*FX:* checks nervously over shoulder for Spooks before noding this...

I was out for a ride through the countryside outside London at the weekend. Nice weather, not too many cars on the road, and new sticky tyres on my motorbike meant I was having a wonderful time. Then on the way home I came to a small town in Essex called Ongar. Just outside the town was a road sign, which looked fairly normal.

According to the sign, I could go straight ahead to Abridge, Romford and London, I could turn right for The Rodings and Chigwell, or left for the Secret Nuclear Bunker.

It wasn't until I'd passed the sign that I suddenly realised what I'd read on it ... Secret Nuclear Bunker? This was no handwritten sign by the way, this was a proper, official Department of Transport road sign. Unfortunately I had somewhere else to be later on that day so couldn't follow it up, but I'm definitely going back at some point to find out. If the black helicopters don't get me I'll be sure to let you know what's there...

Update December 18, 2000: well I've been back to the bunker, and it's exactly what it claims to be. Except for the secret part, that is. It even has its own website at www.thebunker.net which is very comprehensive, but to summarise it used to be a genuine bunker to be used by the UK military and government as a secure communications centre in the event of a nuclear strike against this country.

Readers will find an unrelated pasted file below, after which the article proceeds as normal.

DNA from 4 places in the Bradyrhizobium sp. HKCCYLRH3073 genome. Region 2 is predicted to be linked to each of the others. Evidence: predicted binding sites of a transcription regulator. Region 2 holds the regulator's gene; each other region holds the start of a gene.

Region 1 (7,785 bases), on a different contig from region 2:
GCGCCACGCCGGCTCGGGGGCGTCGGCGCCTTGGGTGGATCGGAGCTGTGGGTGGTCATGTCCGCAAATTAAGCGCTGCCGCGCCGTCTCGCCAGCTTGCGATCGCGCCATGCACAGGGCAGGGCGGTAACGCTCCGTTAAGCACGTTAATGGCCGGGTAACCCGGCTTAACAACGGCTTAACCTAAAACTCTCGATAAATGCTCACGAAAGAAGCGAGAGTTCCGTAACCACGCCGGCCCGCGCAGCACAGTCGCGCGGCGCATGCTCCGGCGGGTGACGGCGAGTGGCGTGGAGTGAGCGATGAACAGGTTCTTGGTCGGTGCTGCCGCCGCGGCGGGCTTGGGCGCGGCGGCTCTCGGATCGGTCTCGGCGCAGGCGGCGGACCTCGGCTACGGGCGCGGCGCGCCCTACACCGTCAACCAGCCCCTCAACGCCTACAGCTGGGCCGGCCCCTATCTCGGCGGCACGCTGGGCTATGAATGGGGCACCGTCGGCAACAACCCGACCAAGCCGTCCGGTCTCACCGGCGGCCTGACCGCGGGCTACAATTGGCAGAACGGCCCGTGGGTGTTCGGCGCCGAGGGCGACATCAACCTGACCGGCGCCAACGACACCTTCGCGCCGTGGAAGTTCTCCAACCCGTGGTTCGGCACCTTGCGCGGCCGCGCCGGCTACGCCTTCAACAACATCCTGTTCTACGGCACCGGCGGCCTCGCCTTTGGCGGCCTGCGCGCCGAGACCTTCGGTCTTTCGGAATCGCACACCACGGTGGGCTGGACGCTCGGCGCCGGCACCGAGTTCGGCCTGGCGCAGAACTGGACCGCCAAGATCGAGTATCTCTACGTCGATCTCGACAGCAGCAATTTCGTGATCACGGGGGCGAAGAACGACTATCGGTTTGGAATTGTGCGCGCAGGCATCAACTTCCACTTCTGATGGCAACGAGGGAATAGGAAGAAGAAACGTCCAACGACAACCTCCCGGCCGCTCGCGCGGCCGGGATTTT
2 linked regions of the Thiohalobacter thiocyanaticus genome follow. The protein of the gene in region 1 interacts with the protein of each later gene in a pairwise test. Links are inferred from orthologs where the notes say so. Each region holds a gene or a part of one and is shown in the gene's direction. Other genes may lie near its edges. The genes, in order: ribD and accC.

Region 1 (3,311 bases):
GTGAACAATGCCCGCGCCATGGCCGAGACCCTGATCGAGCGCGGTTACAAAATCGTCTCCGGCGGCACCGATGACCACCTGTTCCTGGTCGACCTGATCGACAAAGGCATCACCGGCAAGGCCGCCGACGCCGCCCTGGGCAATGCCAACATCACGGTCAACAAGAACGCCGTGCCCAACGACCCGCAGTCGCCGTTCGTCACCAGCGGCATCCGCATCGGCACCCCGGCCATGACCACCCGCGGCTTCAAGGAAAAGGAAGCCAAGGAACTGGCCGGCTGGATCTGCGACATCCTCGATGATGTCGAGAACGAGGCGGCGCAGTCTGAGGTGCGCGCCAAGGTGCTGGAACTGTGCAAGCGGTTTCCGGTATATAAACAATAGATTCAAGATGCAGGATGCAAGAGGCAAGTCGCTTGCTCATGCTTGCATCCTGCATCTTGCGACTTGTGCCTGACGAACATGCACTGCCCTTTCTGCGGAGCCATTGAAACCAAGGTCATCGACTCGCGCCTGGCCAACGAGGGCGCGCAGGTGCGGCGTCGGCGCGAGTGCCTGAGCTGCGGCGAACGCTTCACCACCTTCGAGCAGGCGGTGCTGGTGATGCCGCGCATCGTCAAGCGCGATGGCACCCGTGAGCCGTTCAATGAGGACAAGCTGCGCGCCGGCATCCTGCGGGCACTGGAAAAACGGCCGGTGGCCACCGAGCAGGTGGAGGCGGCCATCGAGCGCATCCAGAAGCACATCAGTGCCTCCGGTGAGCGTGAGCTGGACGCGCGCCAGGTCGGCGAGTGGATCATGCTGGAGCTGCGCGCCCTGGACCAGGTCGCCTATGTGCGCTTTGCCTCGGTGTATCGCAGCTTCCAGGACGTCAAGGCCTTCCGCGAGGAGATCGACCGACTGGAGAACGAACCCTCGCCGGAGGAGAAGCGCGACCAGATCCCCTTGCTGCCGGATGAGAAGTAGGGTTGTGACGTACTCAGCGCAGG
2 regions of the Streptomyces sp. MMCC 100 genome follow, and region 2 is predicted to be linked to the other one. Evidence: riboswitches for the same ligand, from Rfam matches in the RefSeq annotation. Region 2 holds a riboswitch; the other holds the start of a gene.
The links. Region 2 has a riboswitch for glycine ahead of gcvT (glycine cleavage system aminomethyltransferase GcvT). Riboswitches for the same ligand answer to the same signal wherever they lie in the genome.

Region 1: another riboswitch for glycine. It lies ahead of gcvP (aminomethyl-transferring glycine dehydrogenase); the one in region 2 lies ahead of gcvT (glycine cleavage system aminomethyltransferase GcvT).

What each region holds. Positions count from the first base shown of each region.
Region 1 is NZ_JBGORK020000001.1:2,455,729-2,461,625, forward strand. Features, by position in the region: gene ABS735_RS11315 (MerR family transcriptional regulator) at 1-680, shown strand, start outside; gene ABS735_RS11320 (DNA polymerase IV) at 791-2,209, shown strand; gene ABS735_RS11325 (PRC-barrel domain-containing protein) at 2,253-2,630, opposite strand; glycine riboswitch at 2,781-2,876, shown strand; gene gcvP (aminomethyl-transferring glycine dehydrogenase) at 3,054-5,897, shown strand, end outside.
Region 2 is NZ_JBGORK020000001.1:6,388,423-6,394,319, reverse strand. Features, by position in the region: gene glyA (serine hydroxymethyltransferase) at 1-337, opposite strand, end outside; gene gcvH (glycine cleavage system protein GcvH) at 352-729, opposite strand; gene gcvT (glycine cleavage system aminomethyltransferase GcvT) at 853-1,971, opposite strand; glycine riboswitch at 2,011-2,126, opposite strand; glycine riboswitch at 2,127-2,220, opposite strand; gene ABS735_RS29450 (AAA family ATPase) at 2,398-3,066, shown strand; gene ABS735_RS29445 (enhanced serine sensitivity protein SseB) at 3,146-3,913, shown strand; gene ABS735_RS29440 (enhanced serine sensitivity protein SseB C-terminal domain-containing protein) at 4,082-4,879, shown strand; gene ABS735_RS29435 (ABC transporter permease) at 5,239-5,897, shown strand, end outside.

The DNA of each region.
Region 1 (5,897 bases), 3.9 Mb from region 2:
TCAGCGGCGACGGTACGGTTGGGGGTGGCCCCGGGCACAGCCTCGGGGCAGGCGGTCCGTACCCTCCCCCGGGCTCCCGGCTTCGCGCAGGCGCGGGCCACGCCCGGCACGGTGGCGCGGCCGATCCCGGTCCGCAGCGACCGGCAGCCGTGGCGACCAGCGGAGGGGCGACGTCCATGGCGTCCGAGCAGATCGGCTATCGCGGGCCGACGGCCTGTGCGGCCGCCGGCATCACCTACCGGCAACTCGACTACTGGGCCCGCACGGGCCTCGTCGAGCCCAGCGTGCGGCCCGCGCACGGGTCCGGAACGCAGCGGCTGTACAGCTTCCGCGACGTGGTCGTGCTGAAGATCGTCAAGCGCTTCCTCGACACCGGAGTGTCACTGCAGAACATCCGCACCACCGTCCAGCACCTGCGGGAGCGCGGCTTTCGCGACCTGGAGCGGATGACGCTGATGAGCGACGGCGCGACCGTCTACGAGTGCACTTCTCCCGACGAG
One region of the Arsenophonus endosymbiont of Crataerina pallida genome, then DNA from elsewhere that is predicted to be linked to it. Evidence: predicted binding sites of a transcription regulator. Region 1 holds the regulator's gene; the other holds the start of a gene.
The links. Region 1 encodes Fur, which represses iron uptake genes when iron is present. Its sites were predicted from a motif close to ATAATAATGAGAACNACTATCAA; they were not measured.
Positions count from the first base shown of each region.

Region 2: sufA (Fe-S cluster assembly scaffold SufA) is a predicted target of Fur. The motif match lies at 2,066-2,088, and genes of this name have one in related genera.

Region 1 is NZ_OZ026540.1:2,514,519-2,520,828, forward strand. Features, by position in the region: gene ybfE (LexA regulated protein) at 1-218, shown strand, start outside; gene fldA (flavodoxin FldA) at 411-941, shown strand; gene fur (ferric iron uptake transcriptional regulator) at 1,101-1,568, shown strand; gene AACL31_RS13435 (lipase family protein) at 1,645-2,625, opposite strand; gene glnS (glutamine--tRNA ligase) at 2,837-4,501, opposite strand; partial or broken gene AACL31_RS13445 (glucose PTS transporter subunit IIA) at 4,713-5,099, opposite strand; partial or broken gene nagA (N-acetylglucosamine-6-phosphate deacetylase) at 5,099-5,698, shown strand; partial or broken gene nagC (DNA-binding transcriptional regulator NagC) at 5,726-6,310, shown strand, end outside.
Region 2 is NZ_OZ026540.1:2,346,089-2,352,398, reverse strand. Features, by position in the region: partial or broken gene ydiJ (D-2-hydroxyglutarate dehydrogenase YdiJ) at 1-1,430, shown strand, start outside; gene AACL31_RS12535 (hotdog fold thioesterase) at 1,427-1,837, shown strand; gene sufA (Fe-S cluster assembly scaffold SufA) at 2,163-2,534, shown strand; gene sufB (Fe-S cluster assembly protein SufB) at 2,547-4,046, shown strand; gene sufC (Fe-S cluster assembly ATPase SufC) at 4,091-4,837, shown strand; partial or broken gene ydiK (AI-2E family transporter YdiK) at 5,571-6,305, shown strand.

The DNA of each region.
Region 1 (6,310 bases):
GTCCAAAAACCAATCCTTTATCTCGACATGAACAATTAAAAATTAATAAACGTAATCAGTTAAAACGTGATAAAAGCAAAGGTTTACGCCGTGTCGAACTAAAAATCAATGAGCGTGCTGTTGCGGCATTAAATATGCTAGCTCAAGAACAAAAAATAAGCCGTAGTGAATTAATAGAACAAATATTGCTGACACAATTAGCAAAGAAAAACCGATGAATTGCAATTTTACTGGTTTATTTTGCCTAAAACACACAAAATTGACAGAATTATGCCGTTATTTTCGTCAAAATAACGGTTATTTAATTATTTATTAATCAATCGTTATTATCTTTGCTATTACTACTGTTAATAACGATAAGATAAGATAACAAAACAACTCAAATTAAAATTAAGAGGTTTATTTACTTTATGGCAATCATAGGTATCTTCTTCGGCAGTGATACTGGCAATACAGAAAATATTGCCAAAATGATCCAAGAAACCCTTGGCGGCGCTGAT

With the collapse of the Soviet Union and the welcoming of ex-Warsaw Pact countries into Europe the threat was perceived to be less and in 1993 the bunker was declassified: before that even residents living nearby had no idea the place existed. It's now partly a minor tourist attraction but primarily aiming to sell itself as a hyper-secure data storage location: obvious parallels can be drawn with The Crypt from Neal Stephenson's novel Cryptonomicon, even down to the Secret Nuclear Bunker being run by geeks who've populated it with UNIX boxes.

In the days of my youth *comes over all misty eyed*, there was a movement in the UK called Cruisewatch. We made it our business to track USAF missile convoys out of Greenham Common and stop them, paint them and generally throw a spanner in the works. The rationale (as if it needed one) was that the system claimed that by dispersing on its articulated lorry missile launcher, it 'melted into the countryside', making itself less of a target. And making the population of the south of England a bigger target whilst simultaneously threatening some nice engineer's family in Tomsk. We felt we could demonstrate that if a bunch of peaceniks with CB radios could find it, the KGB probably weren't far behind. After all, according to rightwing rag the Daily Mail they were paying our wages

Any road up, some Cruisewatchers moved on to finding the bunkers dotted all across the British countryside, part of a farcical idea that there would be a need for the continuation of the government structure after a nuclear holocaust - especially seeing as they'd be the fools who got us killed in the first place. First thing I would be thinking as my mutated corpse dragged itself from the wreckage would surely be "hope there's a bureaucrat to tell me what to do". Once found, one could break in to said bunker in the wee small hours and rehabilitate the contents.

Did we stop the bomb? No, despite SALT II there's more warheads in the world now than ever, but no-one cares anymore. But this is when I learned one of life's vital lessons - resistance is fun.

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